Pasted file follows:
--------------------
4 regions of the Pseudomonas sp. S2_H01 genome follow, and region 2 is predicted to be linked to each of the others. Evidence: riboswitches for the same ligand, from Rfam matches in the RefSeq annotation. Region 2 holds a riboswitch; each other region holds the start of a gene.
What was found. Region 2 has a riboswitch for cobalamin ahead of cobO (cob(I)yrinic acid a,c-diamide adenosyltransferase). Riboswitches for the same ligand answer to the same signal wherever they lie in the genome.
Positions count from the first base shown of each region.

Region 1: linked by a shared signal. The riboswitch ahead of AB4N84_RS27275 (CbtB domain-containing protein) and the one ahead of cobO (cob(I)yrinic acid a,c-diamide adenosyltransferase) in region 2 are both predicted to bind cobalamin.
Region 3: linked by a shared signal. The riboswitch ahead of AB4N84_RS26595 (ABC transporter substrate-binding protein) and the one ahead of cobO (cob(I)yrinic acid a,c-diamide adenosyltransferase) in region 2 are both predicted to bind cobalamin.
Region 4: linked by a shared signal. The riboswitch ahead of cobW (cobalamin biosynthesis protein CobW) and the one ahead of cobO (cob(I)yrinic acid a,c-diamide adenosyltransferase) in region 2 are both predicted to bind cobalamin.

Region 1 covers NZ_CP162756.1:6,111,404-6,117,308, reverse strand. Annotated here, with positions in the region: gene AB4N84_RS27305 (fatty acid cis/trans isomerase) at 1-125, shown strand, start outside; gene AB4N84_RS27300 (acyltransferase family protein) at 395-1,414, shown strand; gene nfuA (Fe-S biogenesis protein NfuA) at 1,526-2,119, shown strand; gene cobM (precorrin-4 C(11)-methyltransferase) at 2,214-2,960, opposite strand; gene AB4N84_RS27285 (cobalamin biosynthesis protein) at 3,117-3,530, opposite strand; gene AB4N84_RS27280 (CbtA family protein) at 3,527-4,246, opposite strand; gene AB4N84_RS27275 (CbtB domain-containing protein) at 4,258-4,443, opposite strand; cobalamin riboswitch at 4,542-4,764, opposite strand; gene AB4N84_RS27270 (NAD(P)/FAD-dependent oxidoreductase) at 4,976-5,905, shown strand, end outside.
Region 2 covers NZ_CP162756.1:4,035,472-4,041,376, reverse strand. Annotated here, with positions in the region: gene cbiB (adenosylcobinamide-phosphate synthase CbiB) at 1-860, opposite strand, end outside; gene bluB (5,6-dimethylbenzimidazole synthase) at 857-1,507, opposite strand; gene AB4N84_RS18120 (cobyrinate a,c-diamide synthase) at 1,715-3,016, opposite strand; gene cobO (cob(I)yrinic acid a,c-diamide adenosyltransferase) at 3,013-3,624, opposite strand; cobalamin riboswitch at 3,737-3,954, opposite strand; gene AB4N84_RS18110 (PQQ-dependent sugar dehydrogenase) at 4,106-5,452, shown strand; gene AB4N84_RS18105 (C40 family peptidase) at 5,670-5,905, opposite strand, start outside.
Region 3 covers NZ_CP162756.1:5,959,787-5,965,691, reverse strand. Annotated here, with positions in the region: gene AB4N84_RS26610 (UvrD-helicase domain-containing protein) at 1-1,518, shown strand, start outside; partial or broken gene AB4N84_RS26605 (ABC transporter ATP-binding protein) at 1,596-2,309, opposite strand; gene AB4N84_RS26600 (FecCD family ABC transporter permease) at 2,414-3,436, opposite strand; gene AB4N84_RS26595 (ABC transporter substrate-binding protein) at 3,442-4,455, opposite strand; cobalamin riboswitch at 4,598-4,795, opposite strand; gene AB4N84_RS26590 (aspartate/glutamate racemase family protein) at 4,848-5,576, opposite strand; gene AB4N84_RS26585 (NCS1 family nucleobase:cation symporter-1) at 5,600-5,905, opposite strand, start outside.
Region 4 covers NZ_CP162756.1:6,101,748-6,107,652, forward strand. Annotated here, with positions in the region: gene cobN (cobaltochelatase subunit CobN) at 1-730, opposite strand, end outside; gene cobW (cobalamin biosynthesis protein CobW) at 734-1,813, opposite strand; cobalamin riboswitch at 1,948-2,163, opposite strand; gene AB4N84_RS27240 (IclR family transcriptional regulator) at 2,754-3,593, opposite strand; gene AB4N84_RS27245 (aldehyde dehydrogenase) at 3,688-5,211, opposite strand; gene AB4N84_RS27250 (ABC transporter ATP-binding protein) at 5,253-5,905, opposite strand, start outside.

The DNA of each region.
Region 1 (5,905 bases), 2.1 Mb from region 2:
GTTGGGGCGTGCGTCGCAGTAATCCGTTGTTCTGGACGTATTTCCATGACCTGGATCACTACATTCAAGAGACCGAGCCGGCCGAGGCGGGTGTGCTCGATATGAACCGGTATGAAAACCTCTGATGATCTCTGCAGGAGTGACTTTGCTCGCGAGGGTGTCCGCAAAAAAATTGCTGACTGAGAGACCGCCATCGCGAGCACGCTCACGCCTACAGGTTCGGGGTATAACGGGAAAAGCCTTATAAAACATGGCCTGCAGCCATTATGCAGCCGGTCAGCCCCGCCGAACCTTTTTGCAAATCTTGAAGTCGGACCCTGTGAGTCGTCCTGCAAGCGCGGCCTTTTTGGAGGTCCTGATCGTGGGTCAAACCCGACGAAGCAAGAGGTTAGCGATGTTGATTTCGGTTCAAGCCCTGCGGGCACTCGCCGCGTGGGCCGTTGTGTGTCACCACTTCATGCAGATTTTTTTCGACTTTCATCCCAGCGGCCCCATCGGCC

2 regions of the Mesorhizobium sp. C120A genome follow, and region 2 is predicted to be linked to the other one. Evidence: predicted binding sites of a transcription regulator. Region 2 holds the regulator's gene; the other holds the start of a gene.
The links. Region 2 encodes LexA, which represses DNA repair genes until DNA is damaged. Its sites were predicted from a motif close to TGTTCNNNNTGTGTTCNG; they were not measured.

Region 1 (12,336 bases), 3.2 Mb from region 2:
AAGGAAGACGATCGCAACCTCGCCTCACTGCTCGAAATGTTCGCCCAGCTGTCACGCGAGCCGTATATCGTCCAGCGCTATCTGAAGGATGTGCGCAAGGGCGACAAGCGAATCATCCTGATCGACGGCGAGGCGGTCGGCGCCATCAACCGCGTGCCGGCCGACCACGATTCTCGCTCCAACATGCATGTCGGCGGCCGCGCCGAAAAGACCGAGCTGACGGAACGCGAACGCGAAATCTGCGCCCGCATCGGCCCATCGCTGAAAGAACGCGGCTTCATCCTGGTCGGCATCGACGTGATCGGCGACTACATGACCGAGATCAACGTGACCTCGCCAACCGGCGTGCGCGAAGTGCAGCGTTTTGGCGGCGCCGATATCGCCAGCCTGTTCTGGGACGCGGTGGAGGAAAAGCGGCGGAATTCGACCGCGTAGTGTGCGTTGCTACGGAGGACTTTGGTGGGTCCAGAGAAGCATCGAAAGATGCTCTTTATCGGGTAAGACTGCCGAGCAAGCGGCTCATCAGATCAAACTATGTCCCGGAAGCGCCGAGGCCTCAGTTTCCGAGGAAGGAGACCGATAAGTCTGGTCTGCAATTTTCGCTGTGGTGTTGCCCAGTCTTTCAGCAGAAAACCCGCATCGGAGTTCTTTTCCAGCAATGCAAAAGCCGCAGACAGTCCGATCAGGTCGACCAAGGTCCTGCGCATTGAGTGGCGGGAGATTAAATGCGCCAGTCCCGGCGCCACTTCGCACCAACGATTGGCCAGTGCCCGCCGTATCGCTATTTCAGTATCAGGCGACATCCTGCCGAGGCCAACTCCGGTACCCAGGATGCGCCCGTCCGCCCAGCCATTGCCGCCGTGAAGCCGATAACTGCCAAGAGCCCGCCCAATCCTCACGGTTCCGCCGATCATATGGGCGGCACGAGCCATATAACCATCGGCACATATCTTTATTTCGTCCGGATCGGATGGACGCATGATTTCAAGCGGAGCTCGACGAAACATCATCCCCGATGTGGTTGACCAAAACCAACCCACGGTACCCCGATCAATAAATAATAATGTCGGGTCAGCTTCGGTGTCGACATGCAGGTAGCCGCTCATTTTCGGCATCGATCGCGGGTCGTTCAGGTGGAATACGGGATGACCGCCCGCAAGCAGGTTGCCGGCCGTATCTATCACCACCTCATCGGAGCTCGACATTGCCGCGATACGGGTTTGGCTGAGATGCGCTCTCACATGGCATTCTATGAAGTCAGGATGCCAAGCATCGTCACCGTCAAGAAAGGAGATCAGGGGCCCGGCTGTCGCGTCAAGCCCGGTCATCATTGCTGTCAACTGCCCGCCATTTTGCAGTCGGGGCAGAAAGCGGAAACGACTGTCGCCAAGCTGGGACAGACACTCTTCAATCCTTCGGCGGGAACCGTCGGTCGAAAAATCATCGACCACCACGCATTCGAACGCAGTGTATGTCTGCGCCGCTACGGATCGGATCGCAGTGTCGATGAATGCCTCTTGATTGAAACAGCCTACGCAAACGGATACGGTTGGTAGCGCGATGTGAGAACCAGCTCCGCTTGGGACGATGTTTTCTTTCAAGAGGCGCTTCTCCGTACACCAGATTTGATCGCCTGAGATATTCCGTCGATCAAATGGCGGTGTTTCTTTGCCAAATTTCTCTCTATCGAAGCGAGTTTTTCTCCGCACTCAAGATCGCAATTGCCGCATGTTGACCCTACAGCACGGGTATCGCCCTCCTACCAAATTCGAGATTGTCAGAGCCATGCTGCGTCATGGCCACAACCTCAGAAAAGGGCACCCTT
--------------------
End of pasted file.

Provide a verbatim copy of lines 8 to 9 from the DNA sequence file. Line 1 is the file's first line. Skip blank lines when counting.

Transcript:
Region 2 covers NZ_CP162756.1:4,035,472-4,041,376, reverse strand. Annotated here, with positions in the region: gene cbiB (adenosylcobinamide-phosphate synthase CbiB) at 1-860, opposite strand, end outside; gene bluB (5,6-dimethylbenzimidazole synthase) at 857-1,507, opposite strand; gene AB4N84_RS18120 (cobyrinate a,c-diamide synthase) at 1,715-3,016, opposite strand; gene cobO (cob(I)yrinic acid a,c-diamide adenosyltransferase) at 3,013-3,624, opposite strand; cobalamin riboswitch at 3,737-3,954, opposite strand; gene AB4N84_RS18110 (PQQ-dependent sugar dehydrogenase) at 4,106-5,452, shown strand; gene AB4N84_RS18105 (C40 family peptidase) at 5,670-5,905, opposite strand, start outside.
Region 3 covers NZ_CP162756.1:5,959,787-5,965,691, reverse strand. Annotated here, with positions in the region: gene AB4N84_RS26610 (UvrD-helicase domain-containing protein) at 1-1,518, shown strand, start outside; partial or broken gene AB4N84_RS26605 (ABC transporter ATP-binding protein) at 1,596-2,309, opposite strand; gene AB4N84_RS26600 (FecCD family ABC transporter permease) at 2,414-3,436, opposite strand; gene AB4N84_RS26595 (ABC transporter substrate-binding protein) at 3,442-4,455, opposite strand; cobalamin riboswitch at 4,598-4,795, opposite strand; gene AB4N84_RS26590 (aspartate/glutamate racemase family protein) at 4,848-5,576, opposite strand; gene AB4N84_RS26585 (NCS1 family nucleobase:cation symporter-1) at 5,600-5,905, opposite strand, start outside.